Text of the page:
“Acupuncture should be considered as one option for migraine prophylaxis in light of our findings,” the authors write in JAMA Internal Medicine.

About 18 percent of women and 6 percent of men in the U.S. suffer from migraine headaches in a given year, according to a 2001 study, making the condition a leading cause of disability.

Acupuncture is commonly used to treat migraines in China, however, studies of whether it works for migraine prevention have been inconsistent, the study team notes.

Ling Zhao of Chengdu University of Traditional Chinese Medicine in Sichuan, China, and colleagues recruited 249 adults who had an average of two to eight migraines without aura per month from three clinical centers in China.

For the study, participants kept track of their migraine headache frequency and severity for four weeks before being randomly assigned to receive true acupuncture treatment, sham acupuncture treatment or to be put on a waiting list for treatment.

People in both the true and sham acupuncture groups received 20 treatments with acupuncture needles and electrical stimulation, each lasting thirty minutes.

The true acupuncture group was treated at four acupuncture points thought to affect headaches and with enough electrical stimulation to elicit a “Deqi" sensation, which includes “soreness, numbness, distention or radiation that indicated effective needling,” according to the authors.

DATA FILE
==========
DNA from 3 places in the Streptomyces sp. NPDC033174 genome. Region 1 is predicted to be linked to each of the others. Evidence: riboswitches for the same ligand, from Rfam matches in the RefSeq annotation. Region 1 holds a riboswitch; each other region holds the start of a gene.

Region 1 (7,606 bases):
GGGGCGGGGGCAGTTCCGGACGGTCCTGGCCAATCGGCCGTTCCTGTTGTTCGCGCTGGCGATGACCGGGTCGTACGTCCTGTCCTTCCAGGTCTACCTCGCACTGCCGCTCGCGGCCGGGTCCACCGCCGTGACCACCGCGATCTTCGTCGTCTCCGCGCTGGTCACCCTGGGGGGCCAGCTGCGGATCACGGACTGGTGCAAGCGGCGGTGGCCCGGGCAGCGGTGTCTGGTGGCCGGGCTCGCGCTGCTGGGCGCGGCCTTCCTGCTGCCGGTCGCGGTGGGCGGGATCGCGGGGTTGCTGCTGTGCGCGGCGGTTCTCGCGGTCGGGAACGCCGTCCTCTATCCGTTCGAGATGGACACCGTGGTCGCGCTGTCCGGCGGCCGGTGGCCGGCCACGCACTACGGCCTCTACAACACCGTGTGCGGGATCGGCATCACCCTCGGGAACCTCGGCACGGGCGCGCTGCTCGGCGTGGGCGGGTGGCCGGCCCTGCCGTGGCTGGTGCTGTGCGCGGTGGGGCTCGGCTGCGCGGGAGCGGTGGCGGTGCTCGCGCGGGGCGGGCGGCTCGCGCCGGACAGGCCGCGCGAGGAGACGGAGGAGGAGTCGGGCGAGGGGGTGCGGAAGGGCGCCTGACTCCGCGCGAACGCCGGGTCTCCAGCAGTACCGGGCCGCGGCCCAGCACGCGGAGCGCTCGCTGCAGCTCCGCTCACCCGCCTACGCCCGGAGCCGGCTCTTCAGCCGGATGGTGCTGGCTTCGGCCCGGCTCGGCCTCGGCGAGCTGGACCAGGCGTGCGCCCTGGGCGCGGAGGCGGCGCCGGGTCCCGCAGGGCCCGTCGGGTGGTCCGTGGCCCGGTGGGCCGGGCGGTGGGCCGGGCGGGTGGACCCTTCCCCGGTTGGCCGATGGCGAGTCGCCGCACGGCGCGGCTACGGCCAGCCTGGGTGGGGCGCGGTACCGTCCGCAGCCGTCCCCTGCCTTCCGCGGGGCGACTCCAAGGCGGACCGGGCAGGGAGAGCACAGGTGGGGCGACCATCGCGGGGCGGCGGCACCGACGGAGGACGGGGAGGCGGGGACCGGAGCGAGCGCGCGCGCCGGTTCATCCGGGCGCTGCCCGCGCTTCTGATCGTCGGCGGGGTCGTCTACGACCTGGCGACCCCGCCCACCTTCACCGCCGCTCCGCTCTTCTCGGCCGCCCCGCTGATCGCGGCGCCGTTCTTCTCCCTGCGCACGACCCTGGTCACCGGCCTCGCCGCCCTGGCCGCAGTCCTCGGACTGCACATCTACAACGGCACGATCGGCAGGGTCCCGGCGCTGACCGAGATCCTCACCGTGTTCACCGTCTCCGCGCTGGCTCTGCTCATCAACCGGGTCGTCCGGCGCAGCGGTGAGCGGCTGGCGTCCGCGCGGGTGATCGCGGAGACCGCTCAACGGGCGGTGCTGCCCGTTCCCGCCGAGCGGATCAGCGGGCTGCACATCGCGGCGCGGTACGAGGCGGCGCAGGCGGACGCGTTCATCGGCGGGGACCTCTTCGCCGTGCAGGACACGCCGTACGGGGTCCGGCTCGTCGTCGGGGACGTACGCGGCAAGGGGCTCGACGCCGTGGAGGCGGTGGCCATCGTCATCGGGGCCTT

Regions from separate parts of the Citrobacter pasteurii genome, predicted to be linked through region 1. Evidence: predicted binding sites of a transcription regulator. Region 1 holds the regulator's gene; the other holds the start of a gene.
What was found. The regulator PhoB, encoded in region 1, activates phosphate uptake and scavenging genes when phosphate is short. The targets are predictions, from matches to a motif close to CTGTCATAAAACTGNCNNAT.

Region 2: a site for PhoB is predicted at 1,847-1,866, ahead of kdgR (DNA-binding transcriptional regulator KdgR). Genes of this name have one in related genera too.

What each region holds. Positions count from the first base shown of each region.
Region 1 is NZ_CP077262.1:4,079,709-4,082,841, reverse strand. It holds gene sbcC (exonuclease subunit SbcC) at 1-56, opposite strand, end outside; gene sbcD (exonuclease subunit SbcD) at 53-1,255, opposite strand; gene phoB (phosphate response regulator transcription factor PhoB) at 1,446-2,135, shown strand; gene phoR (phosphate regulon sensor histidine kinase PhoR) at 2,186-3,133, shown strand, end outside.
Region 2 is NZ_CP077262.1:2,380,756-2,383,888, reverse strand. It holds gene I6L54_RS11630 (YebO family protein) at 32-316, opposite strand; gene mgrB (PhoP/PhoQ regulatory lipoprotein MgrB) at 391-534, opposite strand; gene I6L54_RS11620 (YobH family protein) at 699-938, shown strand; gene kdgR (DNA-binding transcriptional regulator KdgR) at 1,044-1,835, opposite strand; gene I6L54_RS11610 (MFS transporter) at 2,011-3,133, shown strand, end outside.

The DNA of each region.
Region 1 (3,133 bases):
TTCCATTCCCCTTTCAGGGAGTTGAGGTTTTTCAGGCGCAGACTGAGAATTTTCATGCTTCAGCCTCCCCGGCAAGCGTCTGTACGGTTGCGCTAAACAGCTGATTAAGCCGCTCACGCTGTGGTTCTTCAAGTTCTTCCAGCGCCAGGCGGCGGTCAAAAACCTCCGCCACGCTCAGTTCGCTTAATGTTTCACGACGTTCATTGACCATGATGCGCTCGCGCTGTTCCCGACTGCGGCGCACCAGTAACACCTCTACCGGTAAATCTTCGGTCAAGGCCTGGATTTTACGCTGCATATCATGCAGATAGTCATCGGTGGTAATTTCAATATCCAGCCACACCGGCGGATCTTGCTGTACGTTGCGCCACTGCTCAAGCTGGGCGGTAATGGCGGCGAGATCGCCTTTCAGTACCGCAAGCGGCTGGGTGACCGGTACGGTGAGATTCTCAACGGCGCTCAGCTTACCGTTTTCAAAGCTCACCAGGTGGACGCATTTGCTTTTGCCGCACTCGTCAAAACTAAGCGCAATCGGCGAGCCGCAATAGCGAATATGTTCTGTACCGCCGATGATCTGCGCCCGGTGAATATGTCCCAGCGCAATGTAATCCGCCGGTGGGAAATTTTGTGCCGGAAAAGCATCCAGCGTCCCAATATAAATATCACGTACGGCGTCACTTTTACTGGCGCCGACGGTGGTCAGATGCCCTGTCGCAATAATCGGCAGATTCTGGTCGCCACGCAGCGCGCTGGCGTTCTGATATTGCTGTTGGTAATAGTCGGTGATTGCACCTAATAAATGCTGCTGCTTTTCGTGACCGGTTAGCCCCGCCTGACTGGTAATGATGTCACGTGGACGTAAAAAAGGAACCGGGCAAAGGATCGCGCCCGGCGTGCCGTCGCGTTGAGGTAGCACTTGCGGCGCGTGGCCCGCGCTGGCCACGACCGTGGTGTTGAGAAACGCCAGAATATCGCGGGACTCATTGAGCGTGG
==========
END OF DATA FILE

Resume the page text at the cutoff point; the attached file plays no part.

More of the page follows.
For the sham treatment, the needles were placed in areas not known to be acupuncture points and the deqi sensation wasn’t induced.

At 16 weeks, the number of migraines reported in the true acupuncture group fell by about three attacks per month, while people in the sham acupuncture group had two fewer attacks per month.

Among the study’s limitations, about 20 percent of the participants had previous experience with acupuncture, and it’s not known how many may have been able to guess whether their treatments were real or sham.

“Placebo response is strong in migraine treatment studies, and it is possible that the Deqi sensation . . . that was elicited in the true acupuncture group could have led to a higher degree of placebo response because there was no attempt made to elicit the Deqi sensation in the sham acupuncture group,” Dr. Amy Gelfand writes in an accompanying editorial.

Gelfand, a neurologist at the University of California, San Francisco, told Reuters Health that the placebo effect is interesting and important, especially in migraine studies, but she thinks about it differently as a researcher and as a clinician.

“When I'm a researcher, placebo response is kind of a troublesome thing, because it makes it difficult to separate signal from noise,” she said. But when she’s thinking as a doctor about the patient in front of her, placebo response is welcome, Gelfand said.